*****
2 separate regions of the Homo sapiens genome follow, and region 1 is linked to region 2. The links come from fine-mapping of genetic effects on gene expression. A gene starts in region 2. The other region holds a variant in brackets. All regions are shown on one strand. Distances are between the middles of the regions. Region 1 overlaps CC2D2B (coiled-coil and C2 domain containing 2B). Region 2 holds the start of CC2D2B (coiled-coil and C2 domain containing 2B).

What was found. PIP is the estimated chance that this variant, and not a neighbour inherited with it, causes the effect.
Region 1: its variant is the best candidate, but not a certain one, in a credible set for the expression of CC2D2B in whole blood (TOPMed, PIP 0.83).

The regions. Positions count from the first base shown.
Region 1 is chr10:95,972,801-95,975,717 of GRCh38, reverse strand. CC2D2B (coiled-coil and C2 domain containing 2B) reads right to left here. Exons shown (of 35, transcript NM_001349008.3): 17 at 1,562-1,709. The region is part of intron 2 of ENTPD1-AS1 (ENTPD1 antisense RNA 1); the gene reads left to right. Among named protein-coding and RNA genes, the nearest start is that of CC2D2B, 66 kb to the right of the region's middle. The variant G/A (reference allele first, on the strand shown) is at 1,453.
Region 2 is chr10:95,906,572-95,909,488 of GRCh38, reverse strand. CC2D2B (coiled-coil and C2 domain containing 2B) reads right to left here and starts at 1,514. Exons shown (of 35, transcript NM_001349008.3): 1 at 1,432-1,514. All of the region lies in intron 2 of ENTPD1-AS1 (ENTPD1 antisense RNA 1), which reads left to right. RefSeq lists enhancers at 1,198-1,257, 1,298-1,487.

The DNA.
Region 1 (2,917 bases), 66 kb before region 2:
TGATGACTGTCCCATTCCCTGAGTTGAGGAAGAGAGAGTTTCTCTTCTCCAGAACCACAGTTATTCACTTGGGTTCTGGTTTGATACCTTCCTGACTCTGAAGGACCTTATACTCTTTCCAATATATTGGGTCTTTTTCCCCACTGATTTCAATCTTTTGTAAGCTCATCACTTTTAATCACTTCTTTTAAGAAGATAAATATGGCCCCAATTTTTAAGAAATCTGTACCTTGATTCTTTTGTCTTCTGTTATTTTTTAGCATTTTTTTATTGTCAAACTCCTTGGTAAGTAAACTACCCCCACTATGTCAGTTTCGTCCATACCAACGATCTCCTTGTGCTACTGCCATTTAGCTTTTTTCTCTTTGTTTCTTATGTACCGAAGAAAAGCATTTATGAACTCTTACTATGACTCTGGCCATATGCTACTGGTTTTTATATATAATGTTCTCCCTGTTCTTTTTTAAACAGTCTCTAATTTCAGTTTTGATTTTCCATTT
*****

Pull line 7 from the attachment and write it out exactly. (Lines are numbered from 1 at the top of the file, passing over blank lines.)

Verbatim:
The DNA.